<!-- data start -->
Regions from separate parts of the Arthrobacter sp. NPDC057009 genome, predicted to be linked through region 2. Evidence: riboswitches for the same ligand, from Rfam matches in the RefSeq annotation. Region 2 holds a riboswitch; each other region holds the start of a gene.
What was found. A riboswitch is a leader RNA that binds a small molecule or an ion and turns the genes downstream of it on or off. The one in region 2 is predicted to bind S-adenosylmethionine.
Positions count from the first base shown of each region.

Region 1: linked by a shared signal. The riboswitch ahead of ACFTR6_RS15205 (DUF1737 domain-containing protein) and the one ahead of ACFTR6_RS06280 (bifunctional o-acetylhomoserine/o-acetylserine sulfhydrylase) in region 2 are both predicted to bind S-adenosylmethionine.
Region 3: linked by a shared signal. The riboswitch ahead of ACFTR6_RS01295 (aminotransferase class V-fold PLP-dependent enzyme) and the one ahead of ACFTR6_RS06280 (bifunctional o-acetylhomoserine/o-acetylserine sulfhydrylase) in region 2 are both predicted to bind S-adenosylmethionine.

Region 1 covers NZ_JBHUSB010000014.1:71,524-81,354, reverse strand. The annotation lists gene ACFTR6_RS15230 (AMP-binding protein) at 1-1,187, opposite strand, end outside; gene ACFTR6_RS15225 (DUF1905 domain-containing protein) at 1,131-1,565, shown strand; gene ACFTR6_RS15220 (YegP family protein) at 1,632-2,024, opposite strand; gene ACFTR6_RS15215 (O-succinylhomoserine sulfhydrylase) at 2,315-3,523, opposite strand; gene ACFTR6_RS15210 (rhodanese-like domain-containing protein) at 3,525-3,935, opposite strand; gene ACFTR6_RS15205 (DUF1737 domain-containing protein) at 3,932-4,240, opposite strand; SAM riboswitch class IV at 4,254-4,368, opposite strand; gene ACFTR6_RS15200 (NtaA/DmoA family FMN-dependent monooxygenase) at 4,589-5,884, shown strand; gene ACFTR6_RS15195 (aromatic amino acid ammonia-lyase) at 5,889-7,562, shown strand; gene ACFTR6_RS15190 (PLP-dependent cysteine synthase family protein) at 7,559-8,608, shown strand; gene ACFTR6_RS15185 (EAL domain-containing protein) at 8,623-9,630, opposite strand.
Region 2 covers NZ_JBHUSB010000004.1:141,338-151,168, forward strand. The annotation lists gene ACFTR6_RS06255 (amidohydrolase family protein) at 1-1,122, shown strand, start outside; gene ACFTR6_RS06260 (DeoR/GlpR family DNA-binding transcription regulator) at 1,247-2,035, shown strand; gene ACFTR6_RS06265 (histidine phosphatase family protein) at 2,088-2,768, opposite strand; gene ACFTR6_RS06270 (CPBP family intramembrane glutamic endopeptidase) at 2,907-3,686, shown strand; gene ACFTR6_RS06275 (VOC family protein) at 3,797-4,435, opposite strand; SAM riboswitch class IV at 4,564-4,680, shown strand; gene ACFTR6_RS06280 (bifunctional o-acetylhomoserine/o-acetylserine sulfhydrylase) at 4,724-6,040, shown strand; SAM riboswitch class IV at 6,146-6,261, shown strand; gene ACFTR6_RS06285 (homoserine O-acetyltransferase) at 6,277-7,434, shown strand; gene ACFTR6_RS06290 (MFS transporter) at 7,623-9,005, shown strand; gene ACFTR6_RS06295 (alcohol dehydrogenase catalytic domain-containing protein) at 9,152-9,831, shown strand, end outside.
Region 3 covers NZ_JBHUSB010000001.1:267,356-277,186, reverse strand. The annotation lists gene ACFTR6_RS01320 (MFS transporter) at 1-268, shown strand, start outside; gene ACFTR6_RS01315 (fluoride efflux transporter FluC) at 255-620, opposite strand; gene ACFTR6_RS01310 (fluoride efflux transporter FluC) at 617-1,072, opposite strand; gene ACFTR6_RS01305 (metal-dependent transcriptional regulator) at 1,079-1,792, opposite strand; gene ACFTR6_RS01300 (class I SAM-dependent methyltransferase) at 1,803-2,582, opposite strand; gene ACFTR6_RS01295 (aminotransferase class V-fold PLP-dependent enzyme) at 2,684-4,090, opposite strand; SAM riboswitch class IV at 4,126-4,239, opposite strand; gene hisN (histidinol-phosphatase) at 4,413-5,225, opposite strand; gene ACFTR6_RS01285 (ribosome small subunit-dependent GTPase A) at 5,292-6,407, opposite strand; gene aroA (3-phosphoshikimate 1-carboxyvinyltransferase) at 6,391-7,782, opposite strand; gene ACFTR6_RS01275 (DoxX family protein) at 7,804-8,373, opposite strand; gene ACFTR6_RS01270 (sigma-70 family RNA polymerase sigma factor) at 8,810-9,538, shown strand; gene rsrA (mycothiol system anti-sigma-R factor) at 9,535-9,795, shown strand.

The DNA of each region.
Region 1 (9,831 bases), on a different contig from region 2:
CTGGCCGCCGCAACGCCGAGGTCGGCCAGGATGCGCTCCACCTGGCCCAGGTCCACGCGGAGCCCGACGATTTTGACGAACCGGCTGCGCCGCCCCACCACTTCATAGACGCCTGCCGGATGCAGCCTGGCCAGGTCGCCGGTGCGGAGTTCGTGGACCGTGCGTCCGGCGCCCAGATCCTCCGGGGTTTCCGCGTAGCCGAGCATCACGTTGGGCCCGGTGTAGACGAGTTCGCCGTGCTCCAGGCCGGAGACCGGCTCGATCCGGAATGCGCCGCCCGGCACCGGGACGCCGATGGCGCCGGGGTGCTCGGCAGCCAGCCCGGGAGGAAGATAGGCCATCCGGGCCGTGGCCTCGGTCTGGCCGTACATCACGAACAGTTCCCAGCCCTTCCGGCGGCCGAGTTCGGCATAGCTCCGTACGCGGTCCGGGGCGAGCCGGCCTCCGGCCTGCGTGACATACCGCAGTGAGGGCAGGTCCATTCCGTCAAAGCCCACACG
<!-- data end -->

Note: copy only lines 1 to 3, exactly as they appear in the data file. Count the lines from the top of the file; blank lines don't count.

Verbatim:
Regions from separate parts of the Arthrobacter sp. NPDC057009 genome, predicted to be linked through region 2. Evidence: riboswitches for the same ligand, from Rfam matches in the RefSeq annotation. Region 2 holds a riboswitch; each other region holds the start of a gene.
What was found. A riboswitch is a leader RNA that binds a small molecule or an ion and turns the genes downstream of it on or off. The one in region 2 is predicted to bind S-adenosylmethionine.
Positions count from the first base shown of each region.